I’m coming to you from somewhere high above the Atlantic, as I fly back home. The airplane cabin is dark and quiet. The baby in 24C was crying a while back. He’s fallen asleep. I’ve just a finished a spectacularly bad meal of pack-n-seal biryani. But buckle up, this is going to be a long one.

It would be OK for you to assume that I haven’t been doing much of cooking or baking, and you wouldn’t be wrong. Barring junk-that-will-make-you-slobber-uncontrollably hot dogs and a chicken and mushroom quiche, which I will share with you shortly, I haven’t really spent much time in the kitchen this year. So far.

Remember how we discussed Altertrips over lemon cake? I did promise to share more with you and now is just as good a time as any.

Two summers ago, in 2015, we took an impromptu flight to Berlin. Just because. Fauri, my BFF from Uni (and fellow kebab-lover), was finishing up with her post-grads in Dessau and I was looking for a short break. Germany seemed like an attractive option. Unfazed by the popular consensus about the starkness of bratwurst, my family wanted to come along. And so they did.

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I don’t have to tell you how family vacations are completely different from vacations with friends. It’s the priorities that get you. Hostel vs Hotel. Sightseeing vs Eating. Eating Indian vs Eating local. Walking around all day vs Going back to the hotel for an afternoon siesta.

Luckily, my family’s made up of champs and travel-hungry people.

We booked an AirBnB, a charming two-room apartment in Barbarossastraße, with the tiniest of kitchens and a bathroom that was so narrow, you wouldn’t be able to stretch out both your arms sideways at the same time. The apartment was stacked with its neighboring units and overlooked a cozy courtyard. The coziness and the green of the courtyard was welcoming. However, it meant that neighbors could easily hear you talking if you raised your voice a couple of notches. Toddlers looked up from their playtime and quietly watched us drag our luggage to the first floor.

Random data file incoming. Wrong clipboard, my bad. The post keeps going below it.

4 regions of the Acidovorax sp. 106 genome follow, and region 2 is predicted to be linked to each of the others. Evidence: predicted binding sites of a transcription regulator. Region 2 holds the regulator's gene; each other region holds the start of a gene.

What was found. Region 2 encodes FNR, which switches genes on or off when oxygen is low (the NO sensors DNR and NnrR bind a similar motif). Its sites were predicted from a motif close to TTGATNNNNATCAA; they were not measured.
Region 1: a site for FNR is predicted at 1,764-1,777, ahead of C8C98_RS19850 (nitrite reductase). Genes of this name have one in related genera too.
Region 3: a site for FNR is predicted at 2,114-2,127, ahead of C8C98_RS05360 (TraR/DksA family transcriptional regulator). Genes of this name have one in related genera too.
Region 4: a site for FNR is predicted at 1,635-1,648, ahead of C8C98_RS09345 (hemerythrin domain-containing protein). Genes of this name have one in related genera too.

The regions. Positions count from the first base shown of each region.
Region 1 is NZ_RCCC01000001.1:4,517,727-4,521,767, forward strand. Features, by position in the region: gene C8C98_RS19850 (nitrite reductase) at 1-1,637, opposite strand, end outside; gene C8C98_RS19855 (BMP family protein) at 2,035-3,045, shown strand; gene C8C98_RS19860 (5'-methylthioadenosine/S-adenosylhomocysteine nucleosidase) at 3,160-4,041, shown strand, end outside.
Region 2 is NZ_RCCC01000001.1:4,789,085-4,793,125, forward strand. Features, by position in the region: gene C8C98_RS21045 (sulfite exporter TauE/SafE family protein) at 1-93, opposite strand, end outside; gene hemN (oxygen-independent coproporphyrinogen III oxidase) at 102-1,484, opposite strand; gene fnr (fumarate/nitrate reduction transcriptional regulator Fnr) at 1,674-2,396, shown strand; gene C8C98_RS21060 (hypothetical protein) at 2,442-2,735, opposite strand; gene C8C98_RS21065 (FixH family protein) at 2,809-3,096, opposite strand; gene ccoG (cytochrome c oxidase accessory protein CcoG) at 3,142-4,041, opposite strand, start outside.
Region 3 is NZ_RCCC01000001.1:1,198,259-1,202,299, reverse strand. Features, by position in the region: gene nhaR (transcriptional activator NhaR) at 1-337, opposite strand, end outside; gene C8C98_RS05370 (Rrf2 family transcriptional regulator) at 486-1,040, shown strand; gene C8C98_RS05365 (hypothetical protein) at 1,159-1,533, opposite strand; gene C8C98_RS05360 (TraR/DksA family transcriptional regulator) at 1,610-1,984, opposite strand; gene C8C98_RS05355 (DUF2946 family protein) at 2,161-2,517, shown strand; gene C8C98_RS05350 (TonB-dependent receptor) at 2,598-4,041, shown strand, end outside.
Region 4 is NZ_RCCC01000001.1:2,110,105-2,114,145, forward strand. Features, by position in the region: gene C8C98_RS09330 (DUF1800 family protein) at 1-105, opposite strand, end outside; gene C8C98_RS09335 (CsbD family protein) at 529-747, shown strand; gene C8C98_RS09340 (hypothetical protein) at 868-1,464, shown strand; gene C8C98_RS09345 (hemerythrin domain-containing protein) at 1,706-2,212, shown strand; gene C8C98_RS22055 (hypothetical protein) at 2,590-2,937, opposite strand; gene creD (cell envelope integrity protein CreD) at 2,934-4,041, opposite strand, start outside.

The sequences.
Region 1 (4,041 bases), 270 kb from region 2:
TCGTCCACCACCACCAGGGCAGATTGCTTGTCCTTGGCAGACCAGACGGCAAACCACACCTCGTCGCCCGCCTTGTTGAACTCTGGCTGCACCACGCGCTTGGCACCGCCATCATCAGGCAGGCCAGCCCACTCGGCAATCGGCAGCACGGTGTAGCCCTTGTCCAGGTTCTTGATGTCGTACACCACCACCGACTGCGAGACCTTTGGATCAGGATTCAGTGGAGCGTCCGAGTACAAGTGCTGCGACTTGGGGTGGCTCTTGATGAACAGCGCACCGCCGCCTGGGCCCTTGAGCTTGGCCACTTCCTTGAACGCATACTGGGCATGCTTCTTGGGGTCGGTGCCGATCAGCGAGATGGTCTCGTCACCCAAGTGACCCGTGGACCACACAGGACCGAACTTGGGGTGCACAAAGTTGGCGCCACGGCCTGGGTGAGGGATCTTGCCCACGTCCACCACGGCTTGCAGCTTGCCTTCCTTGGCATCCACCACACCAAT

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On top of the Furnsehturm. Tickets Here.

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32 years. And salted butterscotch.

32 years.

THIRTY TWO YEARS!

Sometimes it feels like I’m 22, bent over on rolls of tracing paper at my college drafting board, wondering when I’ll hear the roar of motorcycle engines outside, signalling the possibility of a midnight mini road-trip.

Sometimes it feels like I’m 42, bent out of shape, exhausted and wondering when they’re going to invent a bed that will be able to swallow me whole.

But I turned 32, almost a fortnight ago now.

I feel like I have to whisper it, lest it sets off people into asking me if I’m married or if I have children.

I’m not. And I don’t.

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Does it feel weird?

Yes and no.

Yes, because when I was younger, much younger, I had imagined – not in too many details – my life to be somewhat different. Maybe a little more accomplished, a little thinner. With a toddler by my knees and a one-off house in Devonshire.

No, because it has been a roller-coaster ride so far and I’ve enjoyed every bit of it. Accomplishments have come, gone and come again. I could be much thinner. There are no toddlers around, but there’s calm and stillness, a complete command over my own life. I don’t wake up to wet nappies, I wake up to chocolate cupcakes.

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My answer will and always will, be hilsa